Emotion in Stock Photography - the missing element
When I saw the subject of this month's blog contest I first ignored it! I thought - I don't need to show emotion because I can create good technical images that other people can use to illustrate whatever story they are trying to create. In effect, they are the ones that need to think about emotions, not me!
But then I thought about it some more - don't we always have some sort of story in our minds when we create an image? Or put another way - shouldn't we have a story in our mind? We are not blindly photographing an orange on a white background (I hope!), we are creating something that helps illustrate a story.
So with this simple shot I created this week about a Brexit vote being shredded in an office shredder, I must admit I had a feeling in my mind. I wanted to show that people were worried about this and perhaps this image could help illustrate that. In a similar vein, I was recently on the beach on the south coast of England and could have (and did) take some lovely looking images of the white cliffs against a blue sky. But then I saw the plastic bottles strewn across the beach, including one that seemed to have come from China. I did feel disgust at the way we are treating the environment and so I deliberately set about telling that story.
In post processing, I focused the viewers attention on the bottle by using the radial filter in Lightroom to darken the areas away from the bottle itself, to try to get that emotion of seeing the bottle spoiling the beach scene clearly in front of the audience. Now, should the stock photographer do this - should we create images that illustrate a point of view rather than a generic image that could illustrate any point of view? Increasingly, I think there is a lot of room for both. We need to provide those generic images that illustrate any sort of article, but also we need to let our own emotions come to the fore and really tell a story with our images. Perhaps this one won't get picked up - who knows! But perhaps the image will prompt someone to write an article that they hadn't thought about and so our emotion in seeing that image in the first place will make a difference?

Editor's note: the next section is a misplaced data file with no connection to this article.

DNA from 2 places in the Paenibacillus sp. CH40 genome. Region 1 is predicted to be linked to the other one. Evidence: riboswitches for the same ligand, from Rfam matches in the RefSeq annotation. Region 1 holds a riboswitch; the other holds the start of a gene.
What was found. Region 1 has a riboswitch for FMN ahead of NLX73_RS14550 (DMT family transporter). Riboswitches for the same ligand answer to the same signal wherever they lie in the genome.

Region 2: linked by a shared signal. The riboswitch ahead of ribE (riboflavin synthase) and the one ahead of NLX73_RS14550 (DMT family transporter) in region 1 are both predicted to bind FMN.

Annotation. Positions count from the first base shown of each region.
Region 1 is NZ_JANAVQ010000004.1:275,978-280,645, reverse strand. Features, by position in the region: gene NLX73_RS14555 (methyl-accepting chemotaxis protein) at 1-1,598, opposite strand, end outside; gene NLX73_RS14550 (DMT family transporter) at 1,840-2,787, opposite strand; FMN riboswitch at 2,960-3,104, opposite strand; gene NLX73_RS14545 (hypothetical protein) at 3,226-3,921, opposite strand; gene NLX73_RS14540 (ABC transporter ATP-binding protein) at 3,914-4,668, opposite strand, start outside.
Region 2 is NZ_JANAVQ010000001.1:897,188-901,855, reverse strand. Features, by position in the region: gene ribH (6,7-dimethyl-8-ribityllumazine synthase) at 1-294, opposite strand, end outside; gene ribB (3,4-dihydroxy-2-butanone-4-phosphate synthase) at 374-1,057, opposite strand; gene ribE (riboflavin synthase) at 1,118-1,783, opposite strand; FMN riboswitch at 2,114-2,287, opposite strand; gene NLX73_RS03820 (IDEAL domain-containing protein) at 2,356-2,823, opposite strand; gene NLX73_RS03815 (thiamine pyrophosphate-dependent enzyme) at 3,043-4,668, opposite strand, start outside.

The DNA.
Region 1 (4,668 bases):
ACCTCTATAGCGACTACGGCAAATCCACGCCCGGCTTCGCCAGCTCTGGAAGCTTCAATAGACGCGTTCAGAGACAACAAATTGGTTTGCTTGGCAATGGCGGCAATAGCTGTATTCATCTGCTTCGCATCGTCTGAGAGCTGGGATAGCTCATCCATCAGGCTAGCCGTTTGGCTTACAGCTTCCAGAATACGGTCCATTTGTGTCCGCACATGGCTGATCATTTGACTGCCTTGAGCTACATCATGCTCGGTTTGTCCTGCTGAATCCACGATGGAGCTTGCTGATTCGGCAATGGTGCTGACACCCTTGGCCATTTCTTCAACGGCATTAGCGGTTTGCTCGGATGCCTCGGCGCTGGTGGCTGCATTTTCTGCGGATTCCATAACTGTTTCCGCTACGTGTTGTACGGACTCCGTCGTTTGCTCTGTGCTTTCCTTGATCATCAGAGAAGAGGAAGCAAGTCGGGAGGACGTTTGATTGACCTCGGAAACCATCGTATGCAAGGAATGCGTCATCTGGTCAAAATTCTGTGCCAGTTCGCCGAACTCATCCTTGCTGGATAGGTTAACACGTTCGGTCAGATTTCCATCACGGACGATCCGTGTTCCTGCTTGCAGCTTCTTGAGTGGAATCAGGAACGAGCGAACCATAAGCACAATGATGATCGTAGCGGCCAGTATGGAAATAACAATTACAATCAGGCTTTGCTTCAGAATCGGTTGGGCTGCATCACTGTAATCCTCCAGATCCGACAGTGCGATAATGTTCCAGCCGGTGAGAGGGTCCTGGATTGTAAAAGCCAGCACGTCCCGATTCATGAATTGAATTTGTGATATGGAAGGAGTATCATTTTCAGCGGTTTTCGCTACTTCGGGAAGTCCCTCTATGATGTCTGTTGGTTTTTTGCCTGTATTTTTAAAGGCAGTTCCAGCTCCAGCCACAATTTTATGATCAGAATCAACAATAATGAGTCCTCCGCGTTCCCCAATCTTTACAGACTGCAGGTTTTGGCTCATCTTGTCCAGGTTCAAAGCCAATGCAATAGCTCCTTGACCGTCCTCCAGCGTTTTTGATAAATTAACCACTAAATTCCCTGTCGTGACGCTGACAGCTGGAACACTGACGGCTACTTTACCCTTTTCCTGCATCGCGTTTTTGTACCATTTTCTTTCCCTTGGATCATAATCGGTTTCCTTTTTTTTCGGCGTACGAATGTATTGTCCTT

In fact, the more I think about it, I can see that I have been trying to tell stories with my images increasingly over time. I was not much impressed by the way that certain e-cigarette companies have shifted away from providing a way for heavy smokers to migrate onto less dangerous products towards making "smoking cool again." So a series of images I created tried to tell that story. For editorial usage, in this case, I wanted to illustrate how certain products are increasingly being aimed at an audience that doesn't deserve their interest:
Again, the intention was to tell a story or get some emotion out of the viewer.
Of course, not everything needs to be so overt. I concentrate a lot on travel photography and so the emotion we are often trying to trigger is one of "I wish I was there!" What do we do to get that emotion - well, we try to wait for the perfect light. We try to get in a position to show the scene from the best viewpoint, and to remove distractions. In effect, we want to make the viewer look at the image and picture themselves watching the sun set over the magical island of Catalina off the California coast. They might also think - wow, that looks nice - but the main intent of light and composition is to make them wish they were there and even plan for that in the future:
A simple day time shot would have looked nice, but the feeling from watching the twinkling lights appear in the town is something that is much more powerful.
So my approach to instilling stock photos with emotion is to always think about what story I am trying to tell. Is it a story that disgusts me in some way, thrills me, or just makes me wish I was there to experience the scene? We need to have that thought foremost in our minds when we take a photo and really try to compose, take and post process that image in such a way to bring the story to life. Otherwise all we are reduced to is yet another picture of an orange on a white background!
Photo credits: Steveheap.
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